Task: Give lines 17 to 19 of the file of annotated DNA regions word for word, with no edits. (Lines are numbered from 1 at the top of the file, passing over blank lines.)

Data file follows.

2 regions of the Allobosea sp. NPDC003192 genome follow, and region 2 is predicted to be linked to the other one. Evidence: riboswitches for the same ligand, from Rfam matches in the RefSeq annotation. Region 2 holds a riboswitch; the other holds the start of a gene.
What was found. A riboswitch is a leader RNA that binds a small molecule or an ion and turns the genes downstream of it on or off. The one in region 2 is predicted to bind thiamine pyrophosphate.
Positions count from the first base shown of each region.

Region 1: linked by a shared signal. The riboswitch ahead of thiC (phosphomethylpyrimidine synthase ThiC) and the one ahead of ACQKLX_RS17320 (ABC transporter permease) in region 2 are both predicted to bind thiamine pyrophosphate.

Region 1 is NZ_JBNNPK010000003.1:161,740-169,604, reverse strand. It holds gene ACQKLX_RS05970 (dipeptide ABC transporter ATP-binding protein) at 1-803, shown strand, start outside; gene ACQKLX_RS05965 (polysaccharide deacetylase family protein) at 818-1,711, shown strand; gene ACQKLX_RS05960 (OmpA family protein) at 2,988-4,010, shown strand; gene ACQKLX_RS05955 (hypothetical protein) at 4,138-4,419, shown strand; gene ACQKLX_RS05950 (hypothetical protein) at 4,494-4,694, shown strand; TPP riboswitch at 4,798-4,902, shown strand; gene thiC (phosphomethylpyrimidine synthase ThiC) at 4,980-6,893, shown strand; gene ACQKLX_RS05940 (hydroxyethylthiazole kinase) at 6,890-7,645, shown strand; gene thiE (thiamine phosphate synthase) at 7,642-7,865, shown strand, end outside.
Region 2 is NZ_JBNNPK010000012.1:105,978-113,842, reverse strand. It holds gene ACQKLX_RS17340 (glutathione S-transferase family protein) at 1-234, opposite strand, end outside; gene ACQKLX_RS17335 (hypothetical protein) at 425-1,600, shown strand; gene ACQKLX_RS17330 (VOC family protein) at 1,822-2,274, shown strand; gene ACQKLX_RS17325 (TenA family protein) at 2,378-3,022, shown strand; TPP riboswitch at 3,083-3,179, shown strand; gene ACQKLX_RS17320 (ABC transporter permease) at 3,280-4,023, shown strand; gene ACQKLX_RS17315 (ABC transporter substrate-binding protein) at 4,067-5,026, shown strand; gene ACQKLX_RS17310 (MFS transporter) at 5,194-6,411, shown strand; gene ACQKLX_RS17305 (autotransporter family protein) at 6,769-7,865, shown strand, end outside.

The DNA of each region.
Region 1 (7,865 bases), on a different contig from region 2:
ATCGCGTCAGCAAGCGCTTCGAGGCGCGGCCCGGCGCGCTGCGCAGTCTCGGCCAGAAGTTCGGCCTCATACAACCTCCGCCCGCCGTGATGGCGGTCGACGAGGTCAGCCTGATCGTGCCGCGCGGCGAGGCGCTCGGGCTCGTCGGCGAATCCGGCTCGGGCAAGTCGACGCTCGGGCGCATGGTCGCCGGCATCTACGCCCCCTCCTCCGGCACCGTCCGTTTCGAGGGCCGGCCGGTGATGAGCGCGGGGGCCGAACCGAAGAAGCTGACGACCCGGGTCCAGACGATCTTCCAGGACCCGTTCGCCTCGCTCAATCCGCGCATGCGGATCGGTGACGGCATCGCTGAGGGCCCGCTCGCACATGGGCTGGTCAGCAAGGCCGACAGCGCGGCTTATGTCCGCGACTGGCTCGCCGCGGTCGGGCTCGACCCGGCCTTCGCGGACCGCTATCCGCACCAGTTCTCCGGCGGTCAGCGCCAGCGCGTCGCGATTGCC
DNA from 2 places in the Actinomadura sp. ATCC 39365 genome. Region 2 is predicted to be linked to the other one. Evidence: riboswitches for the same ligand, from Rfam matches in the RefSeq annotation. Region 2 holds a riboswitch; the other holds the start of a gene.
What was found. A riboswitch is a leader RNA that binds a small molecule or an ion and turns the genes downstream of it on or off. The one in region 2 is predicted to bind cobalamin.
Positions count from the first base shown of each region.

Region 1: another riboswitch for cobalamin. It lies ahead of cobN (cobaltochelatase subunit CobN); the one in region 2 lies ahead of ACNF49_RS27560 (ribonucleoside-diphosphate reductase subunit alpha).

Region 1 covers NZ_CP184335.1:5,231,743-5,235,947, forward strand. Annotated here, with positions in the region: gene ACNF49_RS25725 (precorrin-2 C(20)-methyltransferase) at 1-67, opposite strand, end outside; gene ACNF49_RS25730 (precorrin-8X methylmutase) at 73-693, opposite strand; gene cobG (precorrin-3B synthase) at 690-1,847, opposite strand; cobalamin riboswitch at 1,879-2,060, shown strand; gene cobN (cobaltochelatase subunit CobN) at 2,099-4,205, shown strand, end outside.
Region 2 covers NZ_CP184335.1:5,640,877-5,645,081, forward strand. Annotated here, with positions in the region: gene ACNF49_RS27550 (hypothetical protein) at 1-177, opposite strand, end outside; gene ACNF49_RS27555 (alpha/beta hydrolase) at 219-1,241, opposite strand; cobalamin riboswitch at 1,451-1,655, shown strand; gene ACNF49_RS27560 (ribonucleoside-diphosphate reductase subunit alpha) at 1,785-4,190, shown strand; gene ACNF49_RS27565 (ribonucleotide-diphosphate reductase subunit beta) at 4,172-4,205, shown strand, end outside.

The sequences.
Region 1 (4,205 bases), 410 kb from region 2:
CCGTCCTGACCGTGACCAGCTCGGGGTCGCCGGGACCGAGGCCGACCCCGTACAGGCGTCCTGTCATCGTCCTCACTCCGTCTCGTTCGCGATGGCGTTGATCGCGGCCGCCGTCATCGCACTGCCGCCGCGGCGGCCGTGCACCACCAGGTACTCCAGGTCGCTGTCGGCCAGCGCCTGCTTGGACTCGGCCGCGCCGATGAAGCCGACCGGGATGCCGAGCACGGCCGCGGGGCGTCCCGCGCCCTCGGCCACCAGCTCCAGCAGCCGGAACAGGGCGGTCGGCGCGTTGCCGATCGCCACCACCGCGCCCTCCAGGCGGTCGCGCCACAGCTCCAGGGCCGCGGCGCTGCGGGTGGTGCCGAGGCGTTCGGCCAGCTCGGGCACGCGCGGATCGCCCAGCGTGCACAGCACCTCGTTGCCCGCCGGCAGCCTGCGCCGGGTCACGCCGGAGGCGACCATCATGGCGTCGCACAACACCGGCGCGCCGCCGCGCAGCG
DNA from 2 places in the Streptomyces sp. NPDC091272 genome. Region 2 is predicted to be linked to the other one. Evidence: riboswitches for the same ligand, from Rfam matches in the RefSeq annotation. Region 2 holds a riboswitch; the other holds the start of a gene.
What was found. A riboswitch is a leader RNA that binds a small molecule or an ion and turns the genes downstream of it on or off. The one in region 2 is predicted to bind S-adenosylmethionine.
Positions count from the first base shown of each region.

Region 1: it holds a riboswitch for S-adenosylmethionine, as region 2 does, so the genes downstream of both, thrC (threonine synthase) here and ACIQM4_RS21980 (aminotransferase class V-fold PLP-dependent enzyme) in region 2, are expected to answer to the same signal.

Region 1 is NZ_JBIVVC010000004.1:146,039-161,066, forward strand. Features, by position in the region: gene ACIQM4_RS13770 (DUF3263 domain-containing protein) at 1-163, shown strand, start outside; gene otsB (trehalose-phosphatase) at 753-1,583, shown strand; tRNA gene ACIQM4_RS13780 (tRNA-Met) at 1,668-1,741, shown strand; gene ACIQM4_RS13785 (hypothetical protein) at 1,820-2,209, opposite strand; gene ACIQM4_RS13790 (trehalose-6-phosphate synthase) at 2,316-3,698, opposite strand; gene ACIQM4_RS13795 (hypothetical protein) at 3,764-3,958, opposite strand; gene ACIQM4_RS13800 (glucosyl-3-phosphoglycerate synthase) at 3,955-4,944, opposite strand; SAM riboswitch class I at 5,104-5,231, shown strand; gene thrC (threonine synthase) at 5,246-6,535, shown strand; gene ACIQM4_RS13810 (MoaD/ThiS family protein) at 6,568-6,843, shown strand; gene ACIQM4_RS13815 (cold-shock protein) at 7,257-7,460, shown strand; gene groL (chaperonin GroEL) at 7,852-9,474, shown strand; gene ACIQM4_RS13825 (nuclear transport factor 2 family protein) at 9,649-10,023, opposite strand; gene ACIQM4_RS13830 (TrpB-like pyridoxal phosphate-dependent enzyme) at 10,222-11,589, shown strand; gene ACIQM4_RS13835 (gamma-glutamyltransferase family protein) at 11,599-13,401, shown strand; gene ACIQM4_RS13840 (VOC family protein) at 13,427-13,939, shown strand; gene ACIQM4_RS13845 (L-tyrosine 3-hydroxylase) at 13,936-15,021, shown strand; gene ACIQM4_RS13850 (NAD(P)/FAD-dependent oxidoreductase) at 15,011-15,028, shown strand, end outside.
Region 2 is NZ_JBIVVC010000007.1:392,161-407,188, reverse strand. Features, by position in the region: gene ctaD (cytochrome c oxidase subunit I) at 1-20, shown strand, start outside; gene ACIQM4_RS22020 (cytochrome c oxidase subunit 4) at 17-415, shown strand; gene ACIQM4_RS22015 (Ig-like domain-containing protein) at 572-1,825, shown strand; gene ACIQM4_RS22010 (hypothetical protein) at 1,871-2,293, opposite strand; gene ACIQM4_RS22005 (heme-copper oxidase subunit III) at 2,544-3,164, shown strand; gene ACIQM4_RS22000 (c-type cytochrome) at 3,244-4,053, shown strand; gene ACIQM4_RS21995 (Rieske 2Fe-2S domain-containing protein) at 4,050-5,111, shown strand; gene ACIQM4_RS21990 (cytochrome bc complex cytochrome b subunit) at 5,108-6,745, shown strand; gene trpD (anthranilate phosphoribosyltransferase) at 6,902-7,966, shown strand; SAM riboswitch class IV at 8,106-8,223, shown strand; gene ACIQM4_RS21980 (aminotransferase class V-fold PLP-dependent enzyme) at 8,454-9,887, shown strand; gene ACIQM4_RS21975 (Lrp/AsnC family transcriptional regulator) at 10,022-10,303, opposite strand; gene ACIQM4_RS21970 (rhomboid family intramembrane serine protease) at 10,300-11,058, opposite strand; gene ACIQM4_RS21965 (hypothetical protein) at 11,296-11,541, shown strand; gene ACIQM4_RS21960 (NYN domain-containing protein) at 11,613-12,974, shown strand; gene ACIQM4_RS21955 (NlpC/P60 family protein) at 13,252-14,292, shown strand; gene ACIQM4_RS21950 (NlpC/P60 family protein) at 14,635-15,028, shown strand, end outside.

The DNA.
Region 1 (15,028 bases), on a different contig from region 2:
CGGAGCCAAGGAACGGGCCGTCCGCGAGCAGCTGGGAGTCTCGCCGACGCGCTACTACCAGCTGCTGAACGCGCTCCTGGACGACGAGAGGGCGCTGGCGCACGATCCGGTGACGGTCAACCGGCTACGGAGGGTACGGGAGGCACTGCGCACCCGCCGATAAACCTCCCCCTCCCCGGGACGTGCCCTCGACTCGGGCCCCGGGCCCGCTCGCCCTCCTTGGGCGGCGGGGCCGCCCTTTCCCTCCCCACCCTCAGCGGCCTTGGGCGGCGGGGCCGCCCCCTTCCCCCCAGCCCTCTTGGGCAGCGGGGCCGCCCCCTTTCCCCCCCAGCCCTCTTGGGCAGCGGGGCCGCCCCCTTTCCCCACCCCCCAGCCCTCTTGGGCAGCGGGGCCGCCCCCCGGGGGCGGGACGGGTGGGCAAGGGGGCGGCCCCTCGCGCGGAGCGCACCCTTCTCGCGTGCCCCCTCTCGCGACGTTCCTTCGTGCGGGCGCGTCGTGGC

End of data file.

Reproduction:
Region 1 (4,205 bases), 410 kb from region 2:
CCGTCCTGACCGTGACCAGCTCGGGGTCGCCGGGACCGAGGCCGACCCCGTACAGGCGTCCTGTCATCGTCCTCACTCCGTCTCGTTCGCGATGGCGTTGATCGCGGCCGCCGTCATCGCACTGCCGCCGCGGCGGCCGTGCACCACCAGGTACTCCAGGTCGCTGTCGGCCAGCGCCTGCTTGGACTCGGCCGCGCCGATGAAGCCGACCGGGATGCCGAGCACGGCCGCGGGGCGTCCCGCGCCCTCGGCCACCAGCTCCAGCAGCCGGAACAGGGCGGTCGGCGCGTTGCCGATCGCCACCACCGCGCCCTCCAGGCGGTCGCGCCACAGCTCCAGGGCCGCGGCGCTGCGGGTGGTGCCGAGGCGTTCGGCCAGCTCGGGCACGCGCGGATCGCCCAGCGTGCACAGCACCTCGTTGCCCGCCGGCAGCCTGCGCCGGGTCACGCCGGAGGCGACCATCATGGCGTCGCACAACACCGGCGCGCCGCCGCGCAGCG
DNA from 2 places in the Streptomyces sp. NPDC091272 genome. Region 2 is predicted to be linked to the other one. Evidence: riboswitches for the same ligand, from Rfam matches in the RefSeq annotation. Region 2 holds a riboswitch; the other holds the start of a gene.